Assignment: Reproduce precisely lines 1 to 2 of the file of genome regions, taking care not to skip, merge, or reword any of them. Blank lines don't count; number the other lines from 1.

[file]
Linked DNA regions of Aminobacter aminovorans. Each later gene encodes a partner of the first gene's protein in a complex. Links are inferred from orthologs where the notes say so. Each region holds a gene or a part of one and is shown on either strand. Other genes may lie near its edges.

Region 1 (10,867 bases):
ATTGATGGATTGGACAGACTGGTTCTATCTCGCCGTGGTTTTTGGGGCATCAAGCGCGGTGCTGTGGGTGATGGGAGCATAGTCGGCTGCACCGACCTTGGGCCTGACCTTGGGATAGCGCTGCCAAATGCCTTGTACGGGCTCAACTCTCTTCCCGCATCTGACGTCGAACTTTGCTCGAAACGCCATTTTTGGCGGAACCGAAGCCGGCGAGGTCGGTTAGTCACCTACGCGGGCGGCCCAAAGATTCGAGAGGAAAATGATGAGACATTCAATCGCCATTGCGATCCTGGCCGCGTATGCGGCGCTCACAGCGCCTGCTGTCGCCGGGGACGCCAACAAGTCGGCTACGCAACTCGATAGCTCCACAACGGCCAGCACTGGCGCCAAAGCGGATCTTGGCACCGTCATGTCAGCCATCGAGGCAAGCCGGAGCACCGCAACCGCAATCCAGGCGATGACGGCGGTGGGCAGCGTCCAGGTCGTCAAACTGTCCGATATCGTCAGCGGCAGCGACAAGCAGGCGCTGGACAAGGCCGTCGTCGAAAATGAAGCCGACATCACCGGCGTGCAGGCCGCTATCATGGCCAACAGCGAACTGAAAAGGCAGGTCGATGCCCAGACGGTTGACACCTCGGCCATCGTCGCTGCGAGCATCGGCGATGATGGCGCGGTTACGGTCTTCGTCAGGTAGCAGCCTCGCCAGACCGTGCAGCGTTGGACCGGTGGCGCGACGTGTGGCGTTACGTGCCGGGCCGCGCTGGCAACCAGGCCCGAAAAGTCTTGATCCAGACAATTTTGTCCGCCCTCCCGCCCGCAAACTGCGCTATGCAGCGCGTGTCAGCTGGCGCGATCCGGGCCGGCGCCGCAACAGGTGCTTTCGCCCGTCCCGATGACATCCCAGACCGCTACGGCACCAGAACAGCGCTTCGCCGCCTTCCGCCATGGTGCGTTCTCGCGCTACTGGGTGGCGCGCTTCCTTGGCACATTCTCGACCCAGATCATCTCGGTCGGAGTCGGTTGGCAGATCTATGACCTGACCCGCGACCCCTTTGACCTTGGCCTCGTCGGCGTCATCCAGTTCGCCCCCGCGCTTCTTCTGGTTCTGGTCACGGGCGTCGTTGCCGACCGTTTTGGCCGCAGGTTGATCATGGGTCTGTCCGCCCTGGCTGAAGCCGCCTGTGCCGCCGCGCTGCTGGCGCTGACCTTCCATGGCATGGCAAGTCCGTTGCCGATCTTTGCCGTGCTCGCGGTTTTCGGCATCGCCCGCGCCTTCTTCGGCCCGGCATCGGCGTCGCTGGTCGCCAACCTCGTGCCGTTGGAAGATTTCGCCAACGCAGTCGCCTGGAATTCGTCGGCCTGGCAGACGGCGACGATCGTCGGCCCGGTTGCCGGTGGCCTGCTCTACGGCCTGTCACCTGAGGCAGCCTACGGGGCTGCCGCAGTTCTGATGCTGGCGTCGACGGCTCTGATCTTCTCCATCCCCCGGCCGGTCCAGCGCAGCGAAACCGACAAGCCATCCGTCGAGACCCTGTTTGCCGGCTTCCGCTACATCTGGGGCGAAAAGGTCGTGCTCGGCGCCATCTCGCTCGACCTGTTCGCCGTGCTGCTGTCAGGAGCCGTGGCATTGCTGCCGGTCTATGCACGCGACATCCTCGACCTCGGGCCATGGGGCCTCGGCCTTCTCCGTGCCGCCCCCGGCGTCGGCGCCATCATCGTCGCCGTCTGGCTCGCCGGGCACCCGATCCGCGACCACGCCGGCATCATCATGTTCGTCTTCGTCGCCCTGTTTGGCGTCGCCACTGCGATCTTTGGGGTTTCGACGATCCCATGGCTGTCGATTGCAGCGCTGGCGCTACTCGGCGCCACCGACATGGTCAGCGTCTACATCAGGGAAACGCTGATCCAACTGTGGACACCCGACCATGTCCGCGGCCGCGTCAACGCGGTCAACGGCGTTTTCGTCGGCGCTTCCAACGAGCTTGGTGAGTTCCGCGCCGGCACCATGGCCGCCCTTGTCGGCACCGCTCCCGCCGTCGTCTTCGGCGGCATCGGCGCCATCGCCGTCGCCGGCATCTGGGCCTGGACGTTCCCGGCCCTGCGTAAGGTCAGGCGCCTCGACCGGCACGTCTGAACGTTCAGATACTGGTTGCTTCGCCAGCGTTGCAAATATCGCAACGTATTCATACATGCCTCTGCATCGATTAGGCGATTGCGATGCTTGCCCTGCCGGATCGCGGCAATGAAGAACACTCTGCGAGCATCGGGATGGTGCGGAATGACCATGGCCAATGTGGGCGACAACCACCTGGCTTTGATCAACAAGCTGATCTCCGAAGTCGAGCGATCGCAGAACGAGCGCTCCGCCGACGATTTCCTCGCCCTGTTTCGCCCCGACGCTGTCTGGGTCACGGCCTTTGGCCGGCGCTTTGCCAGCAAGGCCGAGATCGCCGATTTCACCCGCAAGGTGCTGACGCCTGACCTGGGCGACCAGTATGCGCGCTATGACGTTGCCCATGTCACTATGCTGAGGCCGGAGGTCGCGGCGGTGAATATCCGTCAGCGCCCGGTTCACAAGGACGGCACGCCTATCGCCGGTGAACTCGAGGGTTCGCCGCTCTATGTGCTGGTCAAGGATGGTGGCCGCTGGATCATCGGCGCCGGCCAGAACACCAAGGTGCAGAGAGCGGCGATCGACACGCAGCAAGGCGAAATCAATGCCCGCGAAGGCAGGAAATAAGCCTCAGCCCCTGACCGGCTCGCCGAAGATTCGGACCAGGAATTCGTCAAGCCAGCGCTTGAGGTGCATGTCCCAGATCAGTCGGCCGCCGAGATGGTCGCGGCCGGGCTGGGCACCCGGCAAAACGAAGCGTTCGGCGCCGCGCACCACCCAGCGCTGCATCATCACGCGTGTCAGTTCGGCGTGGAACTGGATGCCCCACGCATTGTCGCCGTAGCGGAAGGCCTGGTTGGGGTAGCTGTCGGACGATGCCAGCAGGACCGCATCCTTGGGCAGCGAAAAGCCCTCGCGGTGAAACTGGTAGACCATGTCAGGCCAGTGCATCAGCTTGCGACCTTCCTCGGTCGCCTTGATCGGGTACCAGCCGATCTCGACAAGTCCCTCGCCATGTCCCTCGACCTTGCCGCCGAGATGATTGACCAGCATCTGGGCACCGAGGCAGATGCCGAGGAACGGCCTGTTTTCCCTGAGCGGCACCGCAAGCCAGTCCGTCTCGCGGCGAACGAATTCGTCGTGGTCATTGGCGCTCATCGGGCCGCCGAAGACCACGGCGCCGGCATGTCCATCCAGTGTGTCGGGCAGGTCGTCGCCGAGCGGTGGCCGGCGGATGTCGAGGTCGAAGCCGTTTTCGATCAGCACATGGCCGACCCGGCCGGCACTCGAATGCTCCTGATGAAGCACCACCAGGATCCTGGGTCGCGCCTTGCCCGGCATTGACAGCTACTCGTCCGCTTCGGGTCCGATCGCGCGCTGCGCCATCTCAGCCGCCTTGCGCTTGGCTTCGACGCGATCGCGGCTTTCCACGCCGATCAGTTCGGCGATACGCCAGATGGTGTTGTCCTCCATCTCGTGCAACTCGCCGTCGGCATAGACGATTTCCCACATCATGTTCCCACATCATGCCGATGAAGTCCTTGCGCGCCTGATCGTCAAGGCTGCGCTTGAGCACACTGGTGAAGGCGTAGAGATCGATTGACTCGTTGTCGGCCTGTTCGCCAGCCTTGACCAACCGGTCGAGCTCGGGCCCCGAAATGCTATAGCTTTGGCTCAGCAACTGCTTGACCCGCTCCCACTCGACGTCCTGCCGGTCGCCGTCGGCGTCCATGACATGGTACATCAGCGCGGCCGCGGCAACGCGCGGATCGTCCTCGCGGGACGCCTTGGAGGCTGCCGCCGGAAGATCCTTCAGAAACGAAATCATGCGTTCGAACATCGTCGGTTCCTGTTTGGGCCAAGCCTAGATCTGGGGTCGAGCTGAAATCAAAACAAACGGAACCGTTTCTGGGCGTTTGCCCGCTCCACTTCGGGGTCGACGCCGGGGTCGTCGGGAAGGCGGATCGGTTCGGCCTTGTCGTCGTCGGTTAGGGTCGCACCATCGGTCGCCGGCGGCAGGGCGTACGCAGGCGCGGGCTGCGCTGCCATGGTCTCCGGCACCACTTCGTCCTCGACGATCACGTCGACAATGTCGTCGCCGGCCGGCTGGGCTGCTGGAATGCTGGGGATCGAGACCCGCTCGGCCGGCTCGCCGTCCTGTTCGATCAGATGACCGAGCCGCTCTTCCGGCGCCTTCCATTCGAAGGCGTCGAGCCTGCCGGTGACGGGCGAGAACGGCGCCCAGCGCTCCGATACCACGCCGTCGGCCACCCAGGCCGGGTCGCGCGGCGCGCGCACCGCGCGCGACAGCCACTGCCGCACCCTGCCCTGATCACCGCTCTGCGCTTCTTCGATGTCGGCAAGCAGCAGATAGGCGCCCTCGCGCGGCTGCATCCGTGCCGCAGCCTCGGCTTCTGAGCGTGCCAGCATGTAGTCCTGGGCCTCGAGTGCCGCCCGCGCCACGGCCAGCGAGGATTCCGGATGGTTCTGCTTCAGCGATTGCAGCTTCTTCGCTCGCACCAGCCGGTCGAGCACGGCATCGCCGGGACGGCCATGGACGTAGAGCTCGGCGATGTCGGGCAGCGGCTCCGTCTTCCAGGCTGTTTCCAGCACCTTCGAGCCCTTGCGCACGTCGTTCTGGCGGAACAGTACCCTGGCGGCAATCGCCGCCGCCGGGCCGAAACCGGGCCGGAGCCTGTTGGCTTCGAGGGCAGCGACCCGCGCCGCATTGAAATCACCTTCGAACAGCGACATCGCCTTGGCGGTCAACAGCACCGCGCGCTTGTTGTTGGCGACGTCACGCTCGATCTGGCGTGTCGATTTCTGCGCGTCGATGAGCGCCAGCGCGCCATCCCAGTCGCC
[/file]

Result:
Linked DNA regions of Aminobacter aminovorans. Each later gene encodes a partner of the first gene's protein in a complex. Links are inferred from orthologs where the notes say so. Each region holds a gene or a part of one and is shown on either strand. Other genes may lie near its edges.

Region 1 (10,867 bases):